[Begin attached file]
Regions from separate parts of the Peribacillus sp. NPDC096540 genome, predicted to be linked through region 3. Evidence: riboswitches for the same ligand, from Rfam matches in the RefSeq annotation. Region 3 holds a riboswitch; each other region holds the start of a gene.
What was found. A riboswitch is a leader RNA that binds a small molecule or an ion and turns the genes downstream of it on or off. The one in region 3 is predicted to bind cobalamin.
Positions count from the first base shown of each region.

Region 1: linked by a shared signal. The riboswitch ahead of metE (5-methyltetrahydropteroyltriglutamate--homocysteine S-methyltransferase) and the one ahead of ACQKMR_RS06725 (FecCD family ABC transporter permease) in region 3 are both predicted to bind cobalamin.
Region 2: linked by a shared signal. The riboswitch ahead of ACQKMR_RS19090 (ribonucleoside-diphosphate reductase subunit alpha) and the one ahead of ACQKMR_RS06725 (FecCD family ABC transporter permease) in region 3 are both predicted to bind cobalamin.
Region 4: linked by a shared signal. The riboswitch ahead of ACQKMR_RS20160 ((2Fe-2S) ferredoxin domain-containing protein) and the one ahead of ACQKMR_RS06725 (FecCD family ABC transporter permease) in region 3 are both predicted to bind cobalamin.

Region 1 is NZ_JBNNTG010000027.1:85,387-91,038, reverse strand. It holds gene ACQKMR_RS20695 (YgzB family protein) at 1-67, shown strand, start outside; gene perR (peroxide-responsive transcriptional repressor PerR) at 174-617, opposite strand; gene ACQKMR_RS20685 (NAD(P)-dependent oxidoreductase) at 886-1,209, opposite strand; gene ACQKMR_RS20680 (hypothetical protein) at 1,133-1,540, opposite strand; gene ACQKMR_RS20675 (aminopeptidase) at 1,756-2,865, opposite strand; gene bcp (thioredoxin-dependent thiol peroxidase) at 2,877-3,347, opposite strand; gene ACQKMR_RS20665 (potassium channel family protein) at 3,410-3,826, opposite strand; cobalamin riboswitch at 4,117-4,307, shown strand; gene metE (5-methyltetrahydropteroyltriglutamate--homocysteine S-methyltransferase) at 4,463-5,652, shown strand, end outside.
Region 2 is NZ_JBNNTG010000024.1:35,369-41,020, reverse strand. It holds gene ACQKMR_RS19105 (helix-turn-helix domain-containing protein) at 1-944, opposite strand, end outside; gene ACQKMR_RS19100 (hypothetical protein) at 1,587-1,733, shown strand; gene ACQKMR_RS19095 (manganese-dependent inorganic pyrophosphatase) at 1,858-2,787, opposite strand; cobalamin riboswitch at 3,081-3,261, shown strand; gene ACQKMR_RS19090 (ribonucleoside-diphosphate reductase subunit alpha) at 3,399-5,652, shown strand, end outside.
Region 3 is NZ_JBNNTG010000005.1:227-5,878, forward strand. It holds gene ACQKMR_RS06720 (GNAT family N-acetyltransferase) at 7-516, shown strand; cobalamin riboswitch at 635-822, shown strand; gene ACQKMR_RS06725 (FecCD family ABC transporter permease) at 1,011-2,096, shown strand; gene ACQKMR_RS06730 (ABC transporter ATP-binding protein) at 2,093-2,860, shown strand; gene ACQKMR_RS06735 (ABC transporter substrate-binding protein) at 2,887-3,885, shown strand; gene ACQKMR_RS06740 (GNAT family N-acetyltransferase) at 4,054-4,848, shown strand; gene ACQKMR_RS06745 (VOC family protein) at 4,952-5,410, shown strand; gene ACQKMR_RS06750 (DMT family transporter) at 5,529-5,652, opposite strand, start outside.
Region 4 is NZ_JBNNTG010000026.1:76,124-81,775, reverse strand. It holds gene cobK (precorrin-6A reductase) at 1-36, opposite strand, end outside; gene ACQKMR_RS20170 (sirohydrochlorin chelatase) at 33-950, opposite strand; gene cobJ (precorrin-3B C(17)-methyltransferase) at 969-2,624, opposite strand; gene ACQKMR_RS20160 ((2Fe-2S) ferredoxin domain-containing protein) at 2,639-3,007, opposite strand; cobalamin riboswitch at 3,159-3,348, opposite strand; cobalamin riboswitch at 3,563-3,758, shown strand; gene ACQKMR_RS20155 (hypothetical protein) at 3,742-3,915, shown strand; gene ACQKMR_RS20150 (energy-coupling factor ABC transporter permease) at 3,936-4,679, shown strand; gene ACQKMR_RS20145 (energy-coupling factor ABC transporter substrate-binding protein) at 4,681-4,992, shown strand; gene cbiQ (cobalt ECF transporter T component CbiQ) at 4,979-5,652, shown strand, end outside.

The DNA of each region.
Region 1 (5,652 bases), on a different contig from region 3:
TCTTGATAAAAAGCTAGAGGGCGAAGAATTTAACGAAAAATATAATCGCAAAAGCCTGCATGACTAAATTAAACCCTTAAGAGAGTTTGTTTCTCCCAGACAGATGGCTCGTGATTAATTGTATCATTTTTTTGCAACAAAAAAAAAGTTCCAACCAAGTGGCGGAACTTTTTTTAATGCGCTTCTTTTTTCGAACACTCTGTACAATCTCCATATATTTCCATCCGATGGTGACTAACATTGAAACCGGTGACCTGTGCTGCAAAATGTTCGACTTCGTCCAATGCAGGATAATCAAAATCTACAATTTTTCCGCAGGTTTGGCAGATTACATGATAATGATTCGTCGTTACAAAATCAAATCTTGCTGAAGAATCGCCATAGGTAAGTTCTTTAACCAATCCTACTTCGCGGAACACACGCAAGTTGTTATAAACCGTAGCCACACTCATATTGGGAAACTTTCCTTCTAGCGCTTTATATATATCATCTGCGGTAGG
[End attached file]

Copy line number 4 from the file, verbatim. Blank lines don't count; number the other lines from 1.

Region 1: linked by a shared signal. The riboswitch ahead of metE (5-methyltetrahydropteroyltriglutamate--homocysteine S-methyltransferase) and the one ahead of ACQKMR_RS06725 (FecCD family ABC transporter permease) in region 3 are both predicted to bind cobalamin.